Legal problems involving firearms problems fall into two different categories. The first category involves persons charged with crimes in which firearms are involved. These crimes can range from simple unauthorized possession of a firearm, to use of a firearm in commission of a crime. And the second category involves obtaining authorization to possess a firearm in the first place.
Both New Jersey and the federal government define firearms crimes. New Jersey firearms crimes are found in the New Jersey Criminal Code, Title 2C of New Jersey statutes. Chapter 39 of Title 2C is entitled, "Firearms, Other Dangerous Weapons and Instruments of Crime". Federal firearms crimes are defined in Chapter 44 of Title 18 of the United States Code. Chapter 44 of the United States Code is entitled, simply, "Firearms". Specific unlawful acts are defined there, at 18 U.S.C. § 922.
The most frequently encountered New Jersey firearms crimes are N.J.S. 2C:39-4, and N.J.S. 2C:39-5. N.J.S. 2C:39-4 prohibits possession of a weapon (any weapon) for an unlawful purpose. To be found guilty of that crime, the State is not required to prove that the weapon in question was actually unlawfully used. The mere possession of the weapon is sufficient sustain guilt, if the unlawful purpose is established.
N.J.S. 2C:39-5 prohibits unlawful possession of weapons (including, of course, firearms). Concerning firearms, a variety of factors can make their possession unlawful. For example, the possessor is required to first obtain a Firearms Purchaser Identification Card (FPID); absent specific written permission by a person authorized to give such permission, the possession must not be on the building or grounds of any educational institution; the possessor must not have been previously convicted of a crime. These three examples are far from exhaustive. And in many instances, exceptions exist.
As of early 2018, 18 U.S.C. § 922 contains 8,558 words. These 8,558 words define numerous federal crimes. These federal crimes specify who can have a firearm, who can sell one, and various exceptions to these requirements. § 922 also regulates ammunition. Examples of who cannot legally possess a firearm include persons previously convicted of a crime; persons who are fugitives from justice; persons who have been committed to a mental institution; and persons subject to a domestic violence restraining order. Many of these disqualfications can be removed. Criminal convictions can often be expunged, as can prior mental health commitments. Domestic violence restraining orders can be removed.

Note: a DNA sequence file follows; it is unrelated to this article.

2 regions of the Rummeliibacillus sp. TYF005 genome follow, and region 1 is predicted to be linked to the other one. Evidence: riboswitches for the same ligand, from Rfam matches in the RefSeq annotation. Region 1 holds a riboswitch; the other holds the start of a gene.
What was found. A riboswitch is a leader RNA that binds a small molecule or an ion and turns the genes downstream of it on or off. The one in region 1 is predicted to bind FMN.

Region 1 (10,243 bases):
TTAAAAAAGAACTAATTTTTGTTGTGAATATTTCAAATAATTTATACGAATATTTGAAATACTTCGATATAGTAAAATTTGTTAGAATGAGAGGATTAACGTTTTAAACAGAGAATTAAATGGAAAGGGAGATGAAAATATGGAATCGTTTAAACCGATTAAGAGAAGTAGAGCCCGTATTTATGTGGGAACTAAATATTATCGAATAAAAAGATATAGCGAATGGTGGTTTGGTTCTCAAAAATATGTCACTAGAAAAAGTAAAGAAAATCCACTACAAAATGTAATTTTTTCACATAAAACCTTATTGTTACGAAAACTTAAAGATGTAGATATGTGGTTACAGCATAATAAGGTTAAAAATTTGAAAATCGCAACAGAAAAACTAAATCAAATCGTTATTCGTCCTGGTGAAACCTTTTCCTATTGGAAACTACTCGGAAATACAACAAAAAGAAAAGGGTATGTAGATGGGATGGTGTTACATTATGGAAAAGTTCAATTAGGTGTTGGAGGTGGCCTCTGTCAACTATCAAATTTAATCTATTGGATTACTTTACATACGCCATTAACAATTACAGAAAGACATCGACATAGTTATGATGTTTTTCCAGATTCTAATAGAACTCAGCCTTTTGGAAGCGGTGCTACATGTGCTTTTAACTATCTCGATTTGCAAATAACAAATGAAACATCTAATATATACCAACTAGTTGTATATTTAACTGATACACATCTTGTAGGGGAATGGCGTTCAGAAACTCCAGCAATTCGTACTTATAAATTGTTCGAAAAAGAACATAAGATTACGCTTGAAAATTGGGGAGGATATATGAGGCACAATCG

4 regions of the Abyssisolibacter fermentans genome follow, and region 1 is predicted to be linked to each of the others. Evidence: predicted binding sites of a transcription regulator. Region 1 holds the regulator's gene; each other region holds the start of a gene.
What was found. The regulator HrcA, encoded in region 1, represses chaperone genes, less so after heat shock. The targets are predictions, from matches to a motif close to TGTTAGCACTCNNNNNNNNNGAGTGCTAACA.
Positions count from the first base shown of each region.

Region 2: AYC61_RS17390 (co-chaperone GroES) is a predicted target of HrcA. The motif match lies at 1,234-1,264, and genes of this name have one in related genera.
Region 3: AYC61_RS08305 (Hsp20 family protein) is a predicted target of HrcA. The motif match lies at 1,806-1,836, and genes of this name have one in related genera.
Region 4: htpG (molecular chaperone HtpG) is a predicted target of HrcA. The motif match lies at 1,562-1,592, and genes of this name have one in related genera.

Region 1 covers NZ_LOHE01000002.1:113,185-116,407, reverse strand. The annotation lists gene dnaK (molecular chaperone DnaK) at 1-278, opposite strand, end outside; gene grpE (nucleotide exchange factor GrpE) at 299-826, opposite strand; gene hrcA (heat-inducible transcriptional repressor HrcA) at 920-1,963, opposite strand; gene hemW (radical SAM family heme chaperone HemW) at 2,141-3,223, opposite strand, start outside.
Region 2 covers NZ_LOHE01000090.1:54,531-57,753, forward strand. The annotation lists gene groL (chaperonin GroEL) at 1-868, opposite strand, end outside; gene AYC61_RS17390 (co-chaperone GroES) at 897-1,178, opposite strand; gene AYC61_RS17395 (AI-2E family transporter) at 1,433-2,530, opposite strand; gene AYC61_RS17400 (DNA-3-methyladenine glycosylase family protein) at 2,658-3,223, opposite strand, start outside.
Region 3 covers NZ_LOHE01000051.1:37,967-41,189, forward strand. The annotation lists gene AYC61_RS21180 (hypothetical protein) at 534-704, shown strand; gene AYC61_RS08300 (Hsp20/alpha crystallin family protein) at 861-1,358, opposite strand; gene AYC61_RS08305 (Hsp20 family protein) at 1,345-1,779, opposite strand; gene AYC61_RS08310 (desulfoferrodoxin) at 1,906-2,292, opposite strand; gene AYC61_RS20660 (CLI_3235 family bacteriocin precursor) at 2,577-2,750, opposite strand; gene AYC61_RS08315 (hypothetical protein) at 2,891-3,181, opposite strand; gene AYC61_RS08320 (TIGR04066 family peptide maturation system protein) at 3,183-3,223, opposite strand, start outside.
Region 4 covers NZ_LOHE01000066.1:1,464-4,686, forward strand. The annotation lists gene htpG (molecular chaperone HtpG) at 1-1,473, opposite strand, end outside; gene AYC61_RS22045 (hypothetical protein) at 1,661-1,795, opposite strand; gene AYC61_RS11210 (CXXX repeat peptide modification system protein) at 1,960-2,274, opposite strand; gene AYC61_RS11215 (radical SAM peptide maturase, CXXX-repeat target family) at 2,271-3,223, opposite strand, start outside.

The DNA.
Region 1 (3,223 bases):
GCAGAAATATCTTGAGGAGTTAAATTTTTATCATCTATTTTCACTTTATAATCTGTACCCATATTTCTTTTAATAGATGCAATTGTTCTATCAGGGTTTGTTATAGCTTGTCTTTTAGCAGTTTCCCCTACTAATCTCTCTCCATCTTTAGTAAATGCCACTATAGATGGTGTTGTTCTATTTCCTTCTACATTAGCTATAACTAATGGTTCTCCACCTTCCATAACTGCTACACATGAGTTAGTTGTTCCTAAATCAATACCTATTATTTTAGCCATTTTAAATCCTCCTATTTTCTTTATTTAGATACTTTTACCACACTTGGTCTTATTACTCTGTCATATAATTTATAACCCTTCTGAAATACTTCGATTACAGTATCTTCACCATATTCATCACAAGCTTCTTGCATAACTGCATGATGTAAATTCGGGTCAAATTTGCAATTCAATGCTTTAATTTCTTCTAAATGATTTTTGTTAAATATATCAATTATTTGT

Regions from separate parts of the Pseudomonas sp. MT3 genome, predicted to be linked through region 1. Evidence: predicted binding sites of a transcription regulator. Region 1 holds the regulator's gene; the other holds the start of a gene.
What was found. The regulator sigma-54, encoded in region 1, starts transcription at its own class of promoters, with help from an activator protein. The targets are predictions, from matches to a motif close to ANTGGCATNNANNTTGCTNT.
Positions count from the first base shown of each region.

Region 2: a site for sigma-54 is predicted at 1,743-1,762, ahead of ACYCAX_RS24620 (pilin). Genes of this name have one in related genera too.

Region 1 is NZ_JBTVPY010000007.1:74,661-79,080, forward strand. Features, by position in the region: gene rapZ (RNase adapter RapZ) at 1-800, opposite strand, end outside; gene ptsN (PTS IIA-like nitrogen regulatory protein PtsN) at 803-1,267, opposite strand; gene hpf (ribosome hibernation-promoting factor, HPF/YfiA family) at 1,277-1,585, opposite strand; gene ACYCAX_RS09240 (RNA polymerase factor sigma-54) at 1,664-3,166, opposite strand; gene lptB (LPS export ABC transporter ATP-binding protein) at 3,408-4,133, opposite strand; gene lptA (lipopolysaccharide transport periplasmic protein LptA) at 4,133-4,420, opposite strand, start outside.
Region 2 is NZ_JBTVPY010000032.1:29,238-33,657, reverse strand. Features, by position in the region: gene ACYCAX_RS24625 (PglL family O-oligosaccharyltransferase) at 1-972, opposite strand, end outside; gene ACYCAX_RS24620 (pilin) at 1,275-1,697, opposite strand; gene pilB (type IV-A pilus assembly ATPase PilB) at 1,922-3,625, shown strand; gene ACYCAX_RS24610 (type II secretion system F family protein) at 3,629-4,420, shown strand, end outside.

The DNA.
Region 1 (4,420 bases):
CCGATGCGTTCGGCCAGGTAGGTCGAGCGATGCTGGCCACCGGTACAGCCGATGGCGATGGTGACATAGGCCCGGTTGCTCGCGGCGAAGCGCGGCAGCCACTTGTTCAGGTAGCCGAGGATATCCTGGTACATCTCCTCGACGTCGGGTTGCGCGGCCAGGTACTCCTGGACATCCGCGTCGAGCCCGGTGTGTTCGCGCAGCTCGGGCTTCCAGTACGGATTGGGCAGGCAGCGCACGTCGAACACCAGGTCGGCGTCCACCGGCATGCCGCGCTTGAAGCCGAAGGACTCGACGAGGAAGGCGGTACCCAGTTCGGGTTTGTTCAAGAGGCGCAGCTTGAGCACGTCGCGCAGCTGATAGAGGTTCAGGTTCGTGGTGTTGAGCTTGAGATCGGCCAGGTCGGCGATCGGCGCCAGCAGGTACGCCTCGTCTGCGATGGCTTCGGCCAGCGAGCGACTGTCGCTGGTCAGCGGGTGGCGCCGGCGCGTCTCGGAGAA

The second category of legal problems involving firearms involves obtaining authorization to possess a firearm. As indicated above, persons possessing of a firearm are required to also possess a Firearms Purchaser Identification Card (FPID). Chapter 58 in Title 2C of New Jersey statutes specifies who qualifies for this FPID. Many federal disqualifications were also be New Jersey disqualifications. Like federal disqualifications, many New Jersey disqualfications. And like federal disqualifications, many of these New Jersey disqualfications can be removed.
Lawyers in the Law Offices of Allan Marain on a regular basis help persons who have firearms problems. Whether these problems arise from present criminal charges, past criminal convictions, mental health commitments, or simple bureaucratic static, these lawyers go that extra mile for their clients. They have a special web site devoted to New Jersey gun law, https://www.njgunlawyers.com. Go there! Call them. Your initial conference is free.